Aim: This study examined whether there was an association between a repeated dietary and lifestyle intervention that began in infancy and participants' psychological wellbeing at the age of 20.
Methods: We examined the psychological wellbeing of 457 young adults participating in the Special Turku Coronary Risk Factor Intervention Project (STRIP), a randomised controlled trial conducted in Finland between 1989 and 2011. We assessed potential differences in psychological wellbeing between the intervention and control groups by examining participants' satisfaction with life, how they rated their health, their experiences of stress and the consequences of experiencing stress and symptoms of depression at the age of 20. We also assessed socio-economic status during childhood as a potential confounding factor.
Results: We found no association between the long-term dietary and lifestyle intervention and participants' psychological wellbeing in adulthood. Adjusting for sex and childhood socio-economic status did not affect the results and socio-economic status did not moderate the association between the intervention and psychological wellbeing.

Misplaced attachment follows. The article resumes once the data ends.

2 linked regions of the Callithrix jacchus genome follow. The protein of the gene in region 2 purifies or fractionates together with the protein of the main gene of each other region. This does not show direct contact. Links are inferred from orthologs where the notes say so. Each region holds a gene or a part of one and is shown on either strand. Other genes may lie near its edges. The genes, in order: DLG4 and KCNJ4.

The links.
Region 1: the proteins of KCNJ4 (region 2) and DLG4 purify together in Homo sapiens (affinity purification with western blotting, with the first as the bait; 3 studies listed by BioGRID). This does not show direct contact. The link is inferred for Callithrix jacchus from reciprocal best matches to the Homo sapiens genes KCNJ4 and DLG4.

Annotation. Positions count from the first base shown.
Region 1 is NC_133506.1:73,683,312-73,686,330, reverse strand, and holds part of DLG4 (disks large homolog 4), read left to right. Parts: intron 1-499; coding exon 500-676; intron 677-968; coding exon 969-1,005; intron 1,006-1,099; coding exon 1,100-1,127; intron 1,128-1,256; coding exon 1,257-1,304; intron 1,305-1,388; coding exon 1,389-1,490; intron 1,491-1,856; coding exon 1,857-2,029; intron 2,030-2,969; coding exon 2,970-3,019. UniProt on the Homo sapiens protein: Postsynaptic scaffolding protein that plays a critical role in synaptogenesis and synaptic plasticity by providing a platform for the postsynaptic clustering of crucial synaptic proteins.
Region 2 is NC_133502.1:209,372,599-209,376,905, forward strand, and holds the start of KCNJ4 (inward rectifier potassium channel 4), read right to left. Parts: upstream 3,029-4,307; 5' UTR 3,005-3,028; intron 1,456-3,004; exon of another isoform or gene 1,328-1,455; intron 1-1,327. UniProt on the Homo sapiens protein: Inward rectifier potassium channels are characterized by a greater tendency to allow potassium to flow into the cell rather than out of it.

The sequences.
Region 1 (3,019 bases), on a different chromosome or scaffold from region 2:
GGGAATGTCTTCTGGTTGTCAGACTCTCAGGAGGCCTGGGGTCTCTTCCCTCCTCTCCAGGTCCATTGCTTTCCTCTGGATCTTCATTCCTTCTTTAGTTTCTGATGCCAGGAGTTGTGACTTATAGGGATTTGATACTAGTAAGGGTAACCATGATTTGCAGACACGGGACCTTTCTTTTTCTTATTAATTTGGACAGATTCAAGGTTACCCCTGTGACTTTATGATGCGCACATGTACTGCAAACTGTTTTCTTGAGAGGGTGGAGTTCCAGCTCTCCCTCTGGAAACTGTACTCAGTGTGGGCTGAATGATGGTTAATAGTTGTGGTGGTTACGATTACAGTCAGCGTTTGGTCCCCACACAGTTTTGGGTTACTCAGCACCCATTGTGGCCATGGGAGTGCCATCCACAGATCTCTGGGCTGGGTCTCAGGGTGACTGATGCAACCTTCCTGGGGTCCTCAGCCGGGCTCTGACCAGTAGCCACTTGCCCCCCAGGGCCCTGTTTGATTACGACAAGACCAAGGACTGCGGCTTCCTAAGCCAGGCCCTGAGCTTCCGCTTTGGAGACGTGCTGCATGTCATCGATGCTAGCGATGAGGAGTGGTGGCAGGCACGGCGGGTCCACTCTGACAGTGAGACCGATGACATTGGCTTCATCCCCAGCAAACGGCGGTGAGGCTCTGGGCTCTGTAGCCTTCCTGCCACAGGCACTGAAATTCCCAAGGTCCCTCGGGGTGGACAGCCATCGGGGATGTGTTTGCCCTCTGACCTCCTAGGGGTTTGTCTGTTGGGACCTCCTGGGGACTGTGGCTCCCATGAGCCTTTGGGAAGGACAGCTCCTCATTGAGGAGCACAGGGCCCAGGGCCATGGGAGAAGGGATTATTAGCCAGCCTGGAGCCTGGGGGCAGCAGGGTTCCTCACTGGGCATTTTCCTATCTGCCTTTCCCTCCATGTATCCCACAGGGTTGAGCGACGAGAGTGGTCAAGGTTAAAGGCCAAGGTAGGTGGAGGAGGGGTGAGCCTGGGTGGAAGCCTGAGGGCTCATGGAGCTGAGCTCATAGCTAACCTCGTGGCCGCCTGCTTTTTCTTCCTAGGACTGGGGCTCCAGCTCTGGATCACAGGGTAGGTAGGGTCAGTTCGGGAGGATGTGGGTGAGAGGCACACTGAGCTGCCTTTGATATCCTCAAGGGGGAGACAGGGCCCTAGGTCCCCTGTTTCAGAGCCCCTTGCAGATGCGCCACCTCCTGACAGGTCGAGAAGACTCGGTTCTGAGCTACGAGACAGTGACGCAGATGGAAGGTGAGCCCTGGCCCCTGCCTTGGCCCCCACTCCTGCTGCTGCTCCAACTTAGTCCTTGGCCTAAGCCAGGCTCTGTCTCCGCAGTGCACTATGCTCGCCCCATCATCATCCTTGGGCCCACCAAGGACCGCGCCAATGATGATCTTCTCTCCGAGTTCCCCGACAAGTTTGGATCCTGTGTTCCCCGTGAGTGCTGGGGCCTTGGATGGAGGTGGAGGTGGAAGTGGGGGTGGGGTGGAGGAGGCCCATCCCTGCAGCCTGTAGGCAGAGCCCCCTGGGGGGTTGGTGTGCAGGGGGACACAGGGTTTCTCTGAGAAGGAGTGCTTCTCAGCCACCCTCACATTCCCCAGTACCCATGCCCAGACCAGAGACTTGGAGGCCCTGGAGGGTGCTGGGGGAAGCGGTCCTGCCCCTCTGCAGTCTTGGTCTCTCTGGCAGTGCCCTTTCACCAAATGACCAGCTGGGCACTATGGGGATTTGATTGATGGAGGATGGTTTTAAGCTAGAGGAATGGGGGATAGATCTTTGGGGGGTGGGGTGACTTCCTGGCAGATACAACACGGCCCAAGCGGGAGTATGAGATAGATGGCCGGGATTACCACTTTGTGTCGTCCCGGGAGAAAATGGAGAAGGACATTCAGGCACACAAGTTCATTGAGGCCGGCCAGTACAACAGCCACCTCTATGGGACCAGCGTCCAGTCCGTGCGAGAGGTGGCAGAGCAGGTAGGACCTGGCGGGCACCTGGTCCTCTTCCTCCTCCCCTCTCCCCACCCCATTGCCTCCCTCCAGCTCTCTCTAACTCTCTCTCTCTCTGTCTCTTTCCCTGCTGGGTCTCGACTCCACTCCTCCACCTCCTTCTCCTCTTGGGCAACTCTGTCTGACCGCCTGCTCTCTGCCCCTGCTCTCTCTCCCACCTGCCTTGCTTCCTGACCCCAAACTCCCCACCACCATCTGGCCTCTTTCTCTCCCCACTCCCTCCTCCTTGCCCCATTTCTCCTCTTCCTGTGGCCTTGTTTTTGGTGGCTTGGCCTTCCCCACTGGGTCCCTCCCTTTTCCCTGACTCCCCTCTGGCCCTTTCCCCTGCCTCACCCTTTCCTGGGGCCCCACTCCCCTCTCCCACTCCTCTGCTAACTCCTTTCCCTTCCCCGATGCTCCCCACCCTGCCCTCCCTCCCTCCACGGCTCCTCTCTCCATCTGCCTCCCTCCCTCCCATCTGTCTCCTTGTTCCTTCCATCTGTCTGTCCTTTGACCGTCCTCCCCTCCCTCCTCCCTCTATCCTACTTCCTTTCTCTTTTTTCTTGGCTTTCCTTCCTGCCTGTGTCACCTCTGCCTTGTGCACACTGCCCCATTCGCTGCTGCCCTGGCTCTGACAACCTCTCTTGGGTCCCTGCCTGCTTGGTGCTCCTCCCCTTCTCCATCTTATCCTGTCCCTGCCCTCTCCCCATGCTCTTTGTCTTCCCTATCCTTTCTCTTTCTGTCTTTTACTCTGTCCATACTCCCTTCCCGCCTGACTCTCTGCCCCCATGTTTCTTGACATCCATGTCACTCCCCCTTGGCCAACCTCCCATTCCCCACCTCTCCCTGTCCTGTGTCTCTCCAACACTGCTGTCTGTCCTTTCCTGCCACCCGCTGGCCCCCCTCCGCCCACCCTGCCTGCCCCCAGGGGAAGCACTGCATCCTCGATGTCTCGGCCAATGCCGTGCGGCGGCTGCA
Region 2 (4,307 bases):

Conclusion: Our findings showed no association between intensive dietary and lifestyle counselling that was initiated in infancy with psychological wellbeing in adulthood and the initiative did not appear to pose any psychological risks.
Keywords: Adolescents; Lifestyle; Long-term trial; Nutrition; Psychological wellbeing.
©2015 Foundation Acta Paediatrica. Published by John Wiley & Sons Ltd.